Thursday, November 5, 2009

Deli Junction, the mountains, and Doctorow

I'm behind.

I was gonna post about Wingate and Parrott and I practically getting kicked out of Deli Junction in hoppin' Ellijay, but then I lost my muse or should I say, I forgot what we said because now that was a long time ago. I will, however, post some pictures.

I will also tell you that we giggled, got stared at, and ate pie -- which Parrott says, "It isn't as good as it used to be when it was sold at that other place....".

I thought it was good, but, of course, I didn't get to eat it at that other place.


BTW: Deli Junction has a bell that if you have good food, good times, and good service, or any combination of the three, you ring. When we left, Wingate pulled down on it like she was at a carnival and trying to win a stuff animal. The whole place looked up from what they were doing; I scooted out because I didn't wish to spend the night in the Ellijay jail with those two.

Geez. They were out of control.

Wait. If I had to spend the night in jail with someone, those two wouldn't be bad. Bad would be Zaid or Chris.


David and I were in the mountains this past weekend. It was past the peak of color, but it didn't matter, the leaves still shone in gloriously.

"The heavens declare the glory of God, and the firmament shows his handiwork ...."

On Halloween night while we were in the mountains, David and I went to Momma G's, a local pizza place, and all of the waiters and waitresses were dressed up for Halloween. Some of the costumes were a little hard to discern exactly what they were supposed to be -- the hostess was a flapper, the bartender was Link from Mod Squad, and our waitress was ... well, I think a French maid.

David: French maid gone wide.

He's hyper-critical sometimes. The guy who made the pizza had a mask on the back of his head; I wasn't sure what that was either....

As we exited the restaurant, we looked up on one of the east mountains, and there is a beautiful cross, lighted, that shone out at us -- it must be huge --- we drove to see if we could get closer, and we could, but it was one of those drives where it moved -- first, it was in front of us, then to the side, then to the back of us -- we finally gave up --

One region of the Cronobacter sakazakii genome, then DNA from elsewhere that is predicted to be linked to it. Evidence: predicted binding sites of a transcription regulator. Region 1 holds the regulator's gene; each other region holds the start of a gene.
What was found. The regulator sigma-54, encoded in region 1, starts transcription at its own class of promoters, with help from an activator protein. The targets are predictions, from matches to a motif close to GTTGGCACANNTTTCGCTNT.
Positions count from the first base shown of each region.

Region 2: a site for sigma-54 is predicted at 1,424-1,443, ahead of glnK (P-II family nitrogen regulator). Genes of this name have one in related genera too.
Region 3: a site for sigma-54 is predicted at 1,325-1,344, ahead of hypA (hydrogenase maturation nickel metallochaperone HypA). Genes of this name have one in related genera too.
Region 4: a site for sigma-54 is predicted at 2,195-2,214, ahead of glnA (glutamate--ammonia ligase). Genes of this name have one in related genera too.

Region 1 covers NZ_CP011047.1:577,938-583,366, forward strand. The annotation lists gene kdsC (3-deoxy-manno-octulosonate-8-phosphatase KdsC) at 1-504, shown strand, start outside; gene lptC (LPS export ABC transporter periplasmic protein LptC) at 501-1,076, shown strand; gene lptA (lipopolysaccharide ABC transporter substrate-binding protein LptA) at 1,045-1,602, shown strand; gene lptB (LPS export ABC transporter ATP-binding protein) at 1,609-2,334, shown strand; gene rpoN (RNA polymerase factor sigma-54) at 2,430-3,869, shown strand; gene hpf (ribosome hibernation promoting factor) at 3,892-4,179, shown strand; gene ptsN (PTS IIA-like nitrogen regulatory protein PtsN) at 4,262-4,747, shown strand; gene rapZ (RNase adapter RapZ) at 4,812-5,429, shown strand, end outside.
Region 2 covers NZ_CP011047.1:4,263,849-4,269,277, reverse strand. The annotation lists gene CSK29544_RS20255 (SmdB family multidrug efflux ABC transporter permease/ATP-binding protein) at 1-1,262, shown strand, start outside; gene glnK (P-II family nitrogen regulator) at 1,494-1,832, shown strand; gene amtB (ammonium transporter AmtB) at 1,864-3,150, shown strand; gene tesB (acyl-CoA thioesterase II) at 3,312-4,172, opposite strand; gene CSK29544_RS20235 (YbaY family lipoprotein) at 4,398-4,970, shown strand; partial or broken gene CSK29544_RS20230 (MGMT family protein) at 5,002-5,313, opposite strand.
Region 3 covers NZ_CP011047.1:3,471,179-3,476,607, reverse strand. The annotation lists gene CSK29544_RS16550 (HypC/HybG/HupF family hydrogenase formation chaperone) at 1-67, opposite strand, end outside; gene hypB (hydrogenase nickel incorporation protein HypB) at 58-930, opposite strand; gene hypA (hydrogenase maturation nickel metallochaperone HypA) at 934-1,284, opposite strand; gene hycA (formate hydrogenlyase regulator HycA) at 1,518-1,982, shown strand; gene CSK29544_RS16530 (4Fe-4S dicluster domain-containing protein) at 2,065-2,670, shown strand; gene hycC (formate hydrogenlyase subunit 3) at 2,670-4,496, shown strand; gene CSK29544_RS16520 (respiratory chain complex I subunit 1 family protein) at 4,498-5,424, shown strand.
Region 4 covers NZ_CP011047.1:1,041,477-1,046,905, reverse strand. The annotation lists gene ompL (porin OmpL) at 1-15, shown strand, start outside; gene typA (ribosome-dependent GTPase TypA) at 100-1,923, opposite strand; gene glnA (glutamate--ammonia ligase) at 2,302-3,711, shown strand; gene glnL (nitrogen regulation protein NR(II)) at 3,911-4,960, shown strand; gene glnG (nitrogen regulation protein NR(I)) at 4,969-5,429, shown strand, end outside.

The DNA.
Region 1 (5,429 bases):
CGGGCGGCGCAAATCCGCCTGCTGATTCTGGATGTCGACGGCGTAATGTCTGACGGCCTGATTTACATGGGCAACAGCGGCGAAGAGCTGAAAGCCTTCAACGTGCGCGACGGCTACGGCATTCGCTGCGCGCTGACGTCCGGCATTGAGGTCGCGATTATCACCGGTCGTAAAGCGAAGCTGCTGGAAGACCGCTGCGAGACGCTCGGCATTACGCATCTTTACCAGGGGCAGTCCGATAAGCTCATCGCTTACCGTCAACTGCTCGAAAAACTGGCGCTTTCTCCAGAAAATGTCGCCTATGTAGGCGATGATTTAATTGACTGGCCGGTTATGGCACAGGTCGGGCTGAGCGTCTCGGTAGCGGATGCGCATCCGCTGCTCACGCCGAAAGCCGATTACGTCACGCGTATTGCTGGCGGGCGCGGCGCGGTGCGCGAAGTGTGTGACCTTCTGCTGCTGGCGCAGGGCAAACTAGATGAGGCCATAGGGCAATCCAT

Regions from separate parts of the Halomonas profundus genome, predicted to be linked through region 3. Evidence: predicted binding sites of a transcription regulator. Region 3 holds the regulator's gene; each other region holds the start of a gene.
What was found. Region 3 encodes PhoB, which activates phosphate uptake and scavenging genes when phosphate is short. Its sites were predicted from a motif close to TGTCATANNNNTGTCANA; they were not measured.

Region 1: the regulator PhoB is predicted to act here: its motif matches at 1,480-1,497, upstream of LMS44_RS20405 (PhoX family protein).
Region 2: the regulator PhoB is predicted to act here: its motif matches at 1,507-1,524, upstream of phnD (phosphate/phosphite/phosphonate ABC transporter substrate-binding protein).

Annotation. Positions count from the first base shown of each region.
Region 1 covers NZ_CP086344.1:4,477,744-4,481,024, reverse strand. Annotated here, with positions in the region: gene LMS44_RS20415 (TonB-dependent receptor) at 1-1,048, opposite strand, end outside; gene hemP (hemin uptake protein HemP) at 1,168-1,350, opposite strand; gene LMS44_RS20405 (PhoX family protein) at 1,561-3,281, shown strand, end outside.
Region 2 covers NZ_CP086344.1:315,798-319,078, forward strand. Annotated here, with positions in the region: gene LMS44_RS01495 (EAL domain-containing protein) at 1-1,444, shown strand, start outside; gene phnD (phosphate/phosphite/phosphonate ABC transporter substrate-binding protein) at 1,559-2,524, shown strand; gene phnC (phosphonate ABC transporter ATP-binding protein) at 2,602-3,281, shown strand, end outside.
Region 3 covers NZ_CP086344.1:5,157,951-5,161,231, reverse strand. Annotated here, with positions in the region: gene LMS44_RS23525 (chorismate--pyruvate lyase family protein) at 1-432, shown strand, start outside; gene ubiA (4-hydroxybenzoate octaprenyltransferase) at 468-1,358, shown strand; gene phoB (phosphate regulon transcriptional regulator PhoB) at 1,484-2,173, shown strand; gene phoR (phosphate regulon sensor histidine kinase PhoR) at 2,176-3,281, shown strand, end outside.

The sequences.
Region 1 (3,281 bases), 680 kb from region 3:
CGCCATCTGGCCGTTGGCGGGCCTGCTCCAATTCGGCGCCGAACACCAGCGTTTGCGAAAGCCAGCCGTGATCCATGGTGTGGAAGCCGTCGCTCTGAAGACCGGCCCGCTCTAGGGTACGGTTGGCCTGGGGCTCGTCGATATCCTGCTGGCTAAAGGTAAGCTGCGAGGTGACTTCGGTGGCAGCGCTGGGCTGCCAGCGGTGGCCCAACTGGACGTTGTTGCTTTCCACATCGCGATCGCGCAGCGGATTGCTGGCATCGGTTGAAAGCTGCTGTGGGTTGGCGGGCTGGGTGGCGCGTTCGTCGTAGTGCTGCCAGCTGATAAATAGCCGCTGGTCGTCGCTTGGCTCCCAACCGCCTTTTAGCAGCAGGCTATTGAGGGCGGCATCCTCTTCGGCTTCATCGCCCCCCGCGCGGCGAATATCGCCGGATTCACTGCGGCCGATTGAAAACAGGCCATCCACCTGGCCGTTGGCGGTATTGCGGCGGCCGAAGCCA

Darn those curvy mountain roads. Halloween night was rainy and foggy, and the look of that cross up high like that -- made it appear to be floating in the air.

On our way to look at it, we passed the Clayton Halloween Carnival.

Me: You wanna stop?
David: I'd rather go to Wal-mart on Christmas eve.

I took that as a No.
Pretty firm no.


I caught up on some more podcasts ....

Doctorow talked about his book Homer and Langley, a ficitonal story based on the Collyer brothers who lived for fifty years in isolation in their Central Park home in NY. They died in 1947. When their apartment was opened by officials to take the bodies out, they found it was piled high with junk -- including a Ford chassis. Apparently, thousands of people drove by the house as well as passed in front of it in order to gawk..... as the curious, the living spectators wanted to see how it could be that two men could live like that.... What could be more terrible than, according to Doctorow, "being turned into a mythical joke?"

Doctorow said that "Americans are the champions of collecting stuff."

The Collyer house was a museum of American civilization.

Doctorow takes the point of view of Homer, who begins the novel with..."I am Homer, the blind brother."

Doctorow also talked about the importance of opening lines in novels. It made me think of some of the ones that I taught:

1. Call me, Ishmael.

2. In my younger and more vulnerable years my father gave me some advice that I've been turning over in my mind ever since. "Whenever you feel like criticizing anyone," he told me, "just remember that all the people in this world haven't had the advantages that you've had."